Early Days on Exmoor
There is little evidence left of foxhunting on Exmoor before the 1800s, but it is likely that parts of the area were hunted by small, local packs of hounds, probably of west country harrier descent. The main area of Exmoor (The Exmoor Forest) was hunted as a Royal Forest in Queen Elizabeth I’s time with hounds being kennelled at Simonsbath, but these were staghounds and the hunting and well-being of the Exmoor red deer has continued to be a very important feature right through to the present day.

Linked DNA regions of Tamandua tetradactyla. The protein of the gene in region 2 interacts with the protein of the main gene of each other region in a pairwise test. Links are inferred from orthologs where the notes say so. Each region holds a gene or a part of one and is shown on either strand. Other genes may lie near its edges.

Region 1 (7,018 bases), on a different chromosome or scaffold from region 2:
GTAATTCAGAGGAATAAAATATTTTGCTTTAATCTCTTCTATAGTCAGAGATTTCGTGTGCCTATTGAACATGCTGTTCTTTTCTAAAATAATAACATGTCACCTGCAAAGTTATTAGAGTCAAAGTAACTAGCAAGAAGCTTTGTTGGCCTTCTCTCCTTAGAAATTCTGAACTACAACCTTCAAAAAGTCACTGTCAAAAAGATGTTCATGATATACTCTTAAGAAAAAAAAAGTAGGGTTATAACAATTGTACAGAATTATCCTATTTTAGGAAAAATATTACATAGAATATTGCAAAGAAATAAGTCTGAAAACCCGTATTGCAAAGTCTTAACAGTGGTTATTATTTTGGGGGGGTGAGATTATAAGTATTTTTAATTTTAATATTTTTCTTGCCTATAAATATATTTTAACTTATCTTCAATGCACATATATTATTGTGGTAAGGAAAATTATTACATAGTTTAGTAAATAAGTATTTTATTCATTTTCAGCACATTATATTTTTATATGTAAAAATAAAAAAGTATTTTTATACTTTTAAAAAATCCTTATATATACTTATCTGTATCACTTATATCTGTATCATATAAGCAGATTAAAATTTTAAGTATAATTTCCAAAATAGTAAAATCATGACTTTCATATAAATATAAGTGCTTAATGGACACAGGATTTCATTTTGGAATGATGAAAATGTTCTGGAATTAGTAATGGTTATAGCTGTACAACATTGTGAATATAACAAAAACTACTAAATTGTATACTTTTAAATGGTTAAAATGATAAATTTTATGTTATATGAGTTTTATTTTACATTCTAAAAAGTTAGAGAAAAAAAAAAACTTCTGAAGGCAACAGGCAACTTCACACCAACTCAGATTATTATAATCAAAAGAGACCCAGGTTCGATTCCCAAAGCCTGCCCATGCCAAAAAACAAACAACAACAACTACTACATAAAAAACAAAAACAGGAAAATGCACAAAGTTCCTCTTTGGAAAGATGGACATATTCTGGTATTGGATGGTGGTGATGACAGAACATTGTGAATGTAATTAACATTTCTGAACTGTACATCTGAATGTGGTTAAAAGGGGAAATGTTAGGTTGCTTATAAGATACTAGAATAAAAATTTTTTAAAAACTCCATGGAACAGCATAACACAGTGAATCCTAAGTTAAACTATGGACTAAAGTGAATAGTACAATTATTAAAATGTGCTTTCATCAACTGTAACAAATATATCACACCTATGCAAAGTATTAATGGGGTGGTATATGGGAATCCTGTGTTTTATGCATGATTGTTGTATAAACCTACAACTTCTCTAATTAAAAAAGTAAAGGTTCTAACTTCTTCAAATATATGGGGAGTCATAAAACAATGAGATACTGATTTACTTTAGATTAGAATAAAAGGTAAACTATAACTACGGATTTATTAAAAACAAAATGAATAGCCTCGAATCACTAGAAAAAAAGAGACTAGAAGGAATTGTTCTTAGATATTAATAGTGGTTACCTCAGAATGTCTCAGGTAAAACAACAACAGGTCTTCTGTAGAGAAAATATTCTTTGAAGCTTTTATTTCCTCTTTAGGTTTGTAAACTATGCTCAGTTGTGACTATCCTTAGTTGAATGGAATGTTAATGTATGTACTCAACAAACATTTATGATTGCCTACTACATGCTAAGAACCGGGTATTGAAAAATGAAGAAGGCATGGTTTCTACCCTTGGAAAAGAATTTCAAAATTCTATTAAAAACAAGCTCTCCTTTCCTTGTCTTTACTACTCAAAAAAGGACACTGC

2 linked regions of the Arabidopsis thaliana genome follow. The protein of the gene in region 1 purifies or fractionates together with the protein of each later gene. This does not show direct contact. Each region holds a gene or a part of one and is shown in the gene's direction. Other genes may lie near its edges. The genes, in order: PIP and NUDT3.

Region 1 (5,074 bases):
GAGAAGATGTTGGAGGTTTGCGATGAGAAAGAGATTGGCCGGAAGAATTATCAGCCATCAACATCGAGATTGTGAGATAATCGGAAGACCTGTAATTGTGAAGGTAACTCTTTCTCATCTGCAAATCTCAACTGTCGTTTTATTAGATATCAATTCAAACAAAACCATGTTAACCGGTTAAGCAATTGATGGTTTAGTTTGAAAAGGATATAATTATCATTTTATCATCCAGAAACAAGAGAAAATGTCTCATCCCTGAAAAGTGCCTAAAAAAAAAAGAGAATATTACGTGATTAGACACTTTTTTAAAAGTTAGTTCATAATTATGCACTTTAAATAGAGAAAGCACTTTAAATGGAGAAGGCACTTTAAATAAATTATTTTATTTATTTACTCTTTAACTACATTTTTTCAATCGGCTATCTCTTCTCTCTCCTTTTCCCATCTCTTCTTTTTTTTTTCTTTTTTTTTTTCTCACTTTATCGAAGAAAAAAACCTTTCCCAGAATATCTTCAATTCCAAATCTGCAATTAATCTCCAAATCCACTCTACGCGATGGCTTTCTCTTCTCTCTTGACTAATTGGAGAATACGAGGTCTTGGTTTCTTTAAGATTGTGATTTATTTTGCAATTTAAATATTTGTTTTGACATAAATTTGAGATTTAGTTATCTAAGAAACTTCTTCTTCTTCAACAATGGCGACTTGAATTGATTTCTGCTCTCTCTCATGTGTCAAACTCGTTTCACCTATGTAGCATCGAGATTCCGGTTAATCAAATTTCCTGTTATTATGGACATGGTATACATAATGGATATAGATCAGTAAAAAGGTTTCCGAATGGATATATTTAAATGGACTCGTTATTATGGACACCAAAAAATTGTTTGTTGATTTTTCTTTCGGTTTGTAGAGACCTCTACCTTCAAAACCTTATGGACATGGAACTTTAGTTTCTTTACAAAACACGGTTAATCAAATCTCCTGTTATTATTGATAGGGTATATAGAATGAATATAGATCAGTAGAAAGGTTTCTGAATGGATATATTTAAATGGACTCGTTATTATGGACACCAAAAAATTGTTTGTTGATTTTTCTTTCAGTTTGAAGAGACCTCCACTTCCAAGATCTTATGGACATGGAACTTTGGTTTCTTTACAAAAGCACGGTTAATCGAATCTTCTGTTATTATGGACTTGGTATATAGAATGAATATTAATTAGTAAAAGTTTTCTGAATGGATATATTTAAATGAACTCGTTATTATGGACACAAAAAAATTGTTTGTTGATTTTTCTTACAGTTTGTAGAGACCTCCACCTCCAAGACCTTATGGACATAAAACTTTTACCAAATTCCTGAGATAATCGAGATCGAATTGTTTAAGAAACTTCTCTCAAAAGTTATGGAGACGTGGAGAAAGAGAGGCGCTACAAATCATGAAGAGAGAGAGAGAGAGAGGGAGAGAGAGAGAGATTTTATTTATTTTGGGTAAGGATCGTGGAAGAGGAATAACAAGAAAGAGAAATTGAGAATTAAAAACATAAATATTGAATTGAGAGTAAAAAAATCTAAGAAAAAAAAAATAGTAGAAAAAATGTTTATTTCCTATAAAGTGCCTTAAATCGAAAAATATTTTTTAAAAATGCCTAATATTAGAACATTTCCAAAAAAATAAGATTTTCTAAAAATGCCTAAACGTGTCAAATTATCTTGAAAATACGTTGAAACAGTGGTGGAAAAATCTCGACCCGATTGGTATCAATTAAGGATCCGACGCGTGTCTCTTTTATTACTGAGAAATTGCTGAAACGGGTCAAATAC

In 1820 John Knight, a Worcestershire iron master, bought the Exmoor Forest from the Crown for £50,000, and spent a fortune on reclaiming the moor for very little return. All of his farms still remain, and much of the farming landscape that can be seen nowadays is a legacy from the work of John Knight, and his son Fredrick who took over from his father in 1850. Fortunately, the Knight’s were very keen on hunting and when the estate passed to the Fortescue family on the death of Fredrick Knight in 1897 the future of the chase was assured.